Rotterdam's Q1 Bunker Sales Fell by Just 0.9% From IMO 2020 High

by Ship & Bunker News Team
Tuesday May 4, 2021

Petroleum bunker sales at Rotterdam, the world's second-largest marine fuels hub, slipped by just 0.9% in the first quarter from the highs of the IMO 2020 transition a year ago.

Total conventional bunker sales excluding LNG, biofuels and lubricants reached 2.3 million mt in the first quarter, according to new Port of Rotterdam data released on Tuesday, down by 0.9% on the year.

Bunker data across leading hubs from the first quarter is shaping up to show a reasonably healthy recovery from the COVID-19 pandemic, with totals at or near the abnormally high levels seen during the shift to VLSFO a year ago as shipping companies were stockpiling the new fuels on concern over availability. Singapore's first-quarter volumes were 8.3% higher than those a year ago, while Panama's were 7.2% lower.

Breakdown by Product

Rotterdam's VLSFO sales were 2.7% higher on the year at 1 million mt, HSFO advanced by 5.3% to 641,697 mt and ULSFO sank by 32.3% to 206,277 mt. Marine gasoil sales dropped by 27.3% to 250,449 mt, and marine diesel oil surged by 180.4% to 174,938 mt.

LNG sales at the Dutch bunkering hub continued to rise dramatically, gaining 293.7% to 139,489 m3.

The port has also published biofuel sales for the first time, using data from its TimetoBunker app, posting bio-fuel oil sales of 49,120 mt and bio-distillate sales of 3,305 mt for the first quarter. This is the total volume of biofuel blends containing conventional bunkers as well, with an unknown quantity of biofuel in each blend.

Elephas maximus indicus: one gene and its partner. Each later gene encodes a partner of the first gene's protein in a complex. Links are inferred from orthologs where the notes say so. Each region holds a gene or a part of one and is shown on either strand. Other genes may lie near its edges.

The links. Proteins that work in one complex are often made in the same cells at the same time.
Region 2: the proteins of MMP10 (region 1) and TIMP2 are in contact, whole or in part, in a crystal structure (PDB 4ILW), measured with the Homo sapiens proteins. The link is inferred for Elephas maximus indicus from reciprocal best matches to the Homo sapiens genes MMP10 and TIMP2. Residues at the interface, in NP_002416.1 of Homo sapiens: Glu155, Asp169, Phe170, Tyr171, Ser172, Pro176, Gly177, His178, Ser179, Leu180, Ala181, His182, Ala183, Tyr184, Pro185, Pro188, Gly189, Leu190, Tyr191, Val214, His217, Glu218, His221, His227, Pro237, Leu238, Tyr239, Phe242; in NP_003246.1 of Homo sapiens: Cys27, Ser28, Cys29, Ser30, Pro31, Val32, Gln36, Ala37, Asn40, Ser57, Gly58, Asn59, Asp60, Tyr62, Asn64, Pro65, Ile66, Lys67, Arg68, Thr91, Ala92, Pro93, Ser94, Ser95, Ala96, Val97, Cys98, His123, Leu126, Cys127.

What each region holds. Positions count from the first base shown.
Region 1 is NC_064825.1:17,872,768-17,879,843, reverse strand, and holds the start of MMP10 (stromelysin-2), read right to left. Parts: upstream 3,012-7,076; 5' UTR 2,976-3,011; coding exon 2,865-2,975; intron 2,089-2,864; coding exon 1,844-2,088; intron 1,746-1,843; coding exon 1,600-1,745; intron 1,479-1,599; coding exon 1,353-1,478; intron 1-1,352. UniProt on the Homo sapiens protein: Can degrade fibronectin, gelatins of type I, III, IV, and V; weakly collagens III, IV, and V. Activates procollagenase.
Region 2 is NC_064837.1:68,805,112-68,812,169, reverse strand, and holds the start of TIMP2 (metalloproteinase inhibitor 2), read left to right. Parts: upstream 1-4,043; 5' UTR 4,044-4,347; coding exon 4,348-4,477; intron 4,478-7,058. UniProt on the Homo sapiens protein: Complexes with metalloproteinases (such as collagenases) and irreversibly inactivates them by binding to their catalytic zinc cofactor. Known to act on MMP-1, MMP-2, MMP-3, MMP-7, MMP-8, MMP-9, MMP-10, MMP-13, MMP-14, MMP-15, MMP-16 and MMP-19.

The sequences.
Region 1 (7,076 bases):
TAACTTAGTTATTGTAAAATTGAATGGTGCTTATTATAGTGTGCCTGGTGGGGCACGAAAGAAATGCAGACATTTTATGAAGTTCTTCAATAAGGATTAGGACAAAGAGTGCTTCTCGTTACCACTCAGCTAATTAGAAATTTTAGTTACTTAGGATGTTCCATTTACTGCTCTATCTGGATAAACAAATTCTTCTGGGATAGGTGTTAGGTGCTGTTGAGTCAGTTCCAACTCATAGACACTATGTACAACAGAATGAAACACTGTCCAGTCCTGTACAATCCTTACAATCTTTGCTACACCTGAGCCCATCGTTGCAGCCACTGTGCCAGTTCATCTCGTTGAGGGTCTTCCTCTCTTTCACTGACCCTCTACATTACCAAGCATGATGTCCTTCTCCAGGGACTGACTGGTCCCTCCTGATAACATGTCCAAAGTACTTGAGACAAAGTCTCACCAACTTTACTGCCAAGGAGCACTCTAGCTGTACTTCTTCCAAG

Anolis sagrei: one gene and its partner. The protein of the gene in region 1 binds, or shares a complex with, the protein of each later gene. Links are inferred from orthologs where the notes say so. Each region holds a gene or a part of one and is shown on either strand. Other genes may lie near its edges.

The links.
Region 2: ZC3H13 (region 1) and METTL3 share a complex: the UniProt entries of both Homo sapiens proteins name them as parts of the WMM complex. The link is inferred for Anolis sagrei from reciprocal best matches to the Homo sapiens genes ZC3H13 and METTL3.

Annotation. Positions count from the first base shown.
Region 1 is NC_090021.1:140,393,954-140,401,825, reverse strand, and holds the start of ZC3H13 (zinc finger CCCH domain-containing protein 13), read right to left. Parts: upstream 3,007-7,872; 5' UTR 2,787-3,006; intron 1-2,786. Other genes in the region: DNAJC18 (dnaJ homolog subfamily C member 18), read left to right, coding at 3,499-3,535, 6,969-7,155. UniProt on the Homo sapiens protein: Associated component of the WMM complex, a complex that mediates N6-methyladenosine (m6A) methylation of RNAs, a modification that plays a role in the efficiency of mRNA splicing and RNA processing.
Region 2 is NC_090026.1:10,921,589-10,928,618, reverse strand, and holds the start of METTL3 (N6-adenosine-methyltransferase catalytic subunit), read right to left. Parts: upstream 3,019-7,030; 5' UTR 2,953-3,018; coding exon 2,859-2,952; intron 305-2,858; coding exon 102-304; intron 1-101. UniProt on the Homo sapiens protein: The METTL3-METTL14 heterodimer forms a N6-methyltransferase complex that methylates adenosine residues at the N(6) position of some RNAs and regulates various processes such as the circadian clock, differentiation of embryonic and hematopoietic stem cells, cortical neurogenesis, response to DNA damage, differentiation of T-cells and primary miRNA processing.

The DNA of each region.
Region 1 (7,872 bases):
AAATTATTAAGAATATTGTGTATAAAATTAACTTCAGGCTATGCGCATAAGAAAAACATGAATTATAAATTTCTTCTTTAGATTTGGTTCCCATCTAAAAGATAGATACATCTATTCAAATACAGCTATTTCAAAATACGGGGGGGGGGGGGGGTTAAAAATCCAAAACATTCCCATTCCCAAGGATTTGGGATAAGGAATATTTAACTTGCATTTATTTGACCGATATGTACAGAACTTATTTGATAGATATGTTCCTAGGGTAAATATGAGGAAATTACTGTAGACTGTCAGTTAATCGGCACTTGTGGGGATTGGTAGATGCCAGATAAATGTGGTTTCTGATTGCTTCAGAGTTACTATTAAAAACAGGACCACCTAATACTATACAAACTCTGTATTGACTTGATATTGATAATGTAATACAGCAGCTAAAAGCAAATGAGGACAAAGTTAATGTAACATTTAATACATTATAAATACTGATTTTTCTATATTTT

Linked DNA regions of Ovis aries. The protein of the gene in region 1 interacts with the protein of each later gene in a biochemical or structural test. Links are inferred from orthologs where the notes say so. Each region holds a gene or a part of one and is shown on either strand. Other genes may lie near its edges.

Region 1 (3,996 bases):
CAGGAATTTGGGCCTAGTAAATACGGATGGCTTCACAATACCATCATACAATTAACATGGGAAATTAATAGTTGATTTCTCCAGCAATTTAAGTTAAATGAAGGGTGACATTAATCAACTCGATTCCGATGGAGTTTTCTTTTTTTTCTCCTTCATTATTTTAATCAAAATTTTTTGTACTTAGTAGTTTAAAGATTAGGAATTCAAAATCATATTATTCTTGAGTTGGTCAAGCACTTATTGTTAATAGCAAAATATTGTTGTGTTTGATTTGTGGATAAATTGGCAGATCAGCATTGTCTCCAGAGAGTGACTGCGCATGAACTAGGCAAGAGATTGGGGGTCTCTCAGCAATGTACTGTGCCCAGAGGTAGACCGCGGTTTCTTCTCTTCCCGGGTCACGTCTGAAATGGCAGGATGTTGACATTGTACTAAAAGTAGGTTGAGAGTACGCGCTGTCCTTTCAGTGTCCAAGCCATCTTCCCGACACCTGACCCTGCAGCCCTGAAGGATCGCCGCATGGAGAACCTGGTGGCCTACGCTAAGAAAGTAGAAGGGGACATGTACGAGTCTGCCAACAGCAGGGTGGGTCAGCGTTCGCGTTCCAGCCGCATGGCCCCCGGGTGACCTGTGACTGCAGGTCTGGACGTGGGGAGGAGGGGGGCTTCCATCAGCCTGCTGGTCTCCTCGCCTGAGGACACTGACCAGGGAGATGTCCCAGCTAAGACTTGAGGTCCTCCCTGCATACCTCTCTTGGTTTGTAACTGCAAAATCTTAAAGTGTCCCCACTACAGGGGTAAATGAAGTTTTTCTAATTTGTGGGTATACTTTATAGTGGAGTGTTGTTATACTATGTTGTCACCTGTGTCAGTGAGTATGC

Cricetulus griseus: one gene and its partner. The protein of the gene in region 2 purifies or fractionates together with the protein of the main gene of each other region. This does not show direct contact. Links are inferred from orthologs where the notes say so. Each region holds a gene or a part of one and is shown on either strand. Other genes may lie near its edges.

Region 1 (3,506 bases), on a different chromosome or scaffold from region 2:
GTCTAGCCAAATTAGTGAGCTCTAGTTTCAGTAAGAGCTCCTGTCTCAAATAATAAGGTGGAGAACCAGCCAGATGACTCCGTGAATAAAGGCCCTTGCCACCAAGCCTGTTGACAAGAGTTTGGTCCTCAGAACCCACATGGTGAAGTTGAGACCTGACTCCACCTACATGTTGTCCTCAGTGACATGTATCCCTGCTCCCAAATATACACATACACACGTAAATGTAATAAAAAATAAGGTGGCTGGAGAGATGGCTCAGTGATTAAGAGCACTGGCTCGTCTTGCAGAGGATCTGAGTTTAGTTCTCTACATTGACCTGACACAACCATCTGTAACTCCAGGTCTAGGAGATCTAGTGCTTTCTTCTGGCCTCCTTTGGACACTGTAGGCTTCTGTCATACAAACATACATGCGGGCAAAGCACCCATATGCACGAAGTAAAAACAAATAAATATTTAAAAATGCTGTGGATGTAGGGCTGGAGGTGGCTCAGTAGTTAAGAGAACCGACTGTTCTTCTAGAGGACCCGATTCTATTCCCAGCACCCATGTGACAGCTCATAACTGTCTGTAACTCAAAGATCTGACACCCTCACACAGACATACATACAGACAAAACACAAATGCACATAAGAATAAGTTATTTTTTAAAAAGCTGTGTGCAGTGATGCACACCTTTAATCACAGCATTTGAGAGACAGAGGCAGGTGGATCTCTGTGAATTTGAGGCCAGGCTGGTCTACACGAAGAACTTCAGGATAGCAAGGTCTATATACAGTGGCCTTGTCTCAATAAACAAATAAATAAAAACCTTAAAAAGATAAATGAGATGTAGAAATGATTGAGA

Marine lubricant sales at Rotterdam slipped by 1.2% on the year to 20,327 m3.

Port Throughput

Rotterdam's bunker sales were supported by growth in cargo throughput across all the main freight segments in the first quarter.

Dry bulk throughput jumped by 9.8% on the year to 18.4 million mt, led by strong coal imports because of a colder-than-usual winter and improving coke demand.

Liquid bulk throughput climbed by 3.4% to 52.1 million mt, with the port noting strong inbound and outbound flows of fuel oil and distillates, including two fuel oil VLCC shipments to Singapore.

The port also benefited from the continued strength in the container market, with throughput climbing by 4.5% to 3.7 million TEU.